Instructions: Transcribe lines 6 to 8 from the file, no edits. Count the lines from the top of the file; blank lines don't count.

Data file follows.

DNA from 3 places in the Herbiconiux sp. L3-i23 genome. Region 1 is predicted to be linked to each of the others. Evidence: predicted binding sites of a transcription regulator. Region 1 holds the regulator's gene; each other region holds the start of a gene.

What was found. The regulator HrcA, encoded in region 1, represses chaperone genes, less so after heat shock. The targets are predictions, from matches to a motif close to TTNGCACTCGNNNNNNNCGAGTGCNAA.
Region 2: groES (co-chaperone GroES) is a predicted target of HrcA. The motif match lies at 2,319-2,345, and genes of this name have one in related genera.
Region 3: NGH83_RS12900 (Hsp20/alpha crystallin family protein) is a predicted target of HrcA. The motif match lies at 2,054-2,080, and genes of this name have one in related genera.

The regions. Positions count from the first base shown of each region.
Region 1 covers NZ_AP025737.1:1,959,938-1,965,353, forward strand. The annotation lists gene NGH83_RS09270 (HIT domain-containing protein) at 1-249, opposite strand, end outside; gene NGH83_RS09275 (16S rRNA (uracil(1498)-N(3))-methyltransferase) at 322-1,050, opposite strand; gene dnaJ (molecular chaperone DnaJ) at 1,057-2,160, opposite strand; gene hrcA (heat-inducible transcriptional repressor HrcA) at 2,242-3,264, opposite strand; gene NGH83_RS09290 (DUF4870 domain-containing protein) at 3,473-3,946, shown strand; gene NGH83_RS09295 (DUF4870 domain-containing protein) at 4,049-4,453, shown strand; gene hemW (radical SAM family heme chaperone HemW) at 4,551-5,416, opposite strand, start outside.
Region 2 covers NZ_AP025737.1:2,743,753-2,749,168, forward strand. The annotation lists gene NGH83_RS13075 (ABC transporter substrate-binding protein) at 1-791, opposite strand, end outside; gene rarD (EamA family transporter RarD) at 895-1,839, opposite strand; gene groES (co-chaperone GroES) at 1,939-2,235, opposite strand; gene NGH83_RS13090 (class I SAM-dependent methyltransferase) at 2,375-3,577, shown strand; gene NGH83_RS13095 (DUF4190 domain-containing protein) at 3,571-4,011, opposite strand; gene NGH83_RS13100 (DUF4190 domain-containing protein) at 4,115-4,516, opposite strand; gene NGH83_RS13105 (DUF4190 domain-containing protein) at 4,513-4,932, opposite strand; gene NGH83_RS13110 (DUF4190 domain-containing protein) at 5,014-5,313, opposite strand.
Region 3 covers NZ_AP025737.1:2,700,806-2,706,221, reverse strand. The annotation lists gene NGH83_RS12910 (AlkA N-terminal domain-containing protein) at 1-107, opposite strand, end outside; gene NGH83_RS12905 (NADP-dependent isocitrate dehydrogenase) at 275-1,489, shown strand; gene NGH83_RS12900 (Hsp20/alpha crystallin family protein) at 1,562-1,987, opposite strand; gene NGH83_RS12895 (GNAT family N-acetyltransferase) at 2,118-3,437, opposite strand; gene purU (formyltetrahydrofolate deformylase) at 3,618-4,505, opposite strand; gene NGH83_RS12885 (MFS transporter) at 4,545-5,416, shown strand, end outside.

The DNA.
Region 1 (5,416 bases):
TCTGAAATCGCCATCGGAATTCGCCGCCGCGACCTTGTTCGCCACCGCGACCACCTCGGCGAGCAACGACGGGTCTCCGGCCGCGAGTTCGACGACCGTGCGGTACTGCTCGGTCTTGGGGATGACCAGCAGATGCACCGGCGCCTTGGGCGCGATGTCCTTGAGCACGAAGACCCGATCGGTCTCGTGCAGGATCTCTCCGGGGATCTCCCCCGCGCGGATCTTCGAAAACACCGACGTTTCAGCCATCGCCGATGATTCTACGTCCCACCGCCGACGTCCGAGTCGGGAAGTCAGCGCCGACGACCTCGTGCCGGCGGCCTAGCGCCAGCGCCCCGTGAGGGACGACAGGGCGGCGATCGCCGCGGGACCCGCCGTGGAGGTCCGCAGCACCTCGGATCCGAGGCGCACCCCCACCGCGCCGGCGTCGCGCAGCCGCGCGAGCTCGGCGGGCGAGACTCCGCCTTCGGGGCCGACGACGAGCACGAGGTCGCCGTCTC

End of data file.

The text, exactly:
Region 1 covers NZ_AP025737.1:1,959,938-1,965,353, forward strand. The annotation lists gene NGH83_RS09270 (HIT domain-containing protein) at 1-249, opposite strand, end outside; gene NGH83_RS09275 (16S rRNA (uracil(1498)-N(3))-methyltransferase) at 322-1,050, opposite strand; gene dnaJ (molecular chaperone DnaJ) at 1,057-2,160, opposite strand; gene hrcA (heat-inducible transcriptional repressor HrcA) at 2,242-3,264, opposite strand; gene NGH83_RS09290 (DUF4870 domain-containing protein) at 3,473-3,946, shown strand; gene NGH83_RS09295 (DUF4870 domain-containing protein) at 4,049-4,453, shown strand; gene hemW (radical SAM family heme chaperone HemW) at 4,551-5,416, opposite strand, start outside.
Region 2 covers NZ_AP025737.1:2,743,753-2,749,168, forward strand. The annotation lists gene NGH83_RS13075 (ABC transporter substrate-binding protein) at 1-791, opposite strand, end outside; gene rarD (EamA family transporter RarD) at 895-1,839, opposite strand; gene groES (co-chaperone GroES) at 1,939-2,235, opposite strand; gene NGH83_RS13090 (class I SAM-dependent methyltransferase) at 2,375-3,577, shown strand; gene NGH83_RS13095 (DUF4190 domain-containing protein) at 3,571-4,011, opposite strand; gene NGH83_RS13100 (DUF4190 domain-containing protein) at 4,115-4,516, opposite strand; gene NGH83_RS13105 (DUF4190 domain-containing protein) at 4,513-4,932, opposite strand; gene NGH83_RS13110 (DUF4190 domain-containing protein) at 5,014-5,313, opposite strand.
Region 3 covers NZ_AP025737.1:2,700,806-2,706,221, reverse strand. The annotation lists gene NGH83_RS12910 (AlkA N-terminal domain-containing protein) at 1-107, opposite strand, end outside; gene NGH83_RS12905 (NADP-dependent isocitrate dehydrogenase) at 275-1,489, shown strand; gene NGH83_RS12900 (Hsp20/alpha crystallin family protein) at 1,562-1,987, opposite strand; gene NGH83_RS12895 (GNAT family N-acetyltransferase) at 2,118-3,437, opposite strand; gene purU (formyltetrahydrofolate deformylase) at 3,618-4,505, opposite strand; gene NGH83_RS12885 (MFS transporter) at 4,545-5,416, shown strand, end outside.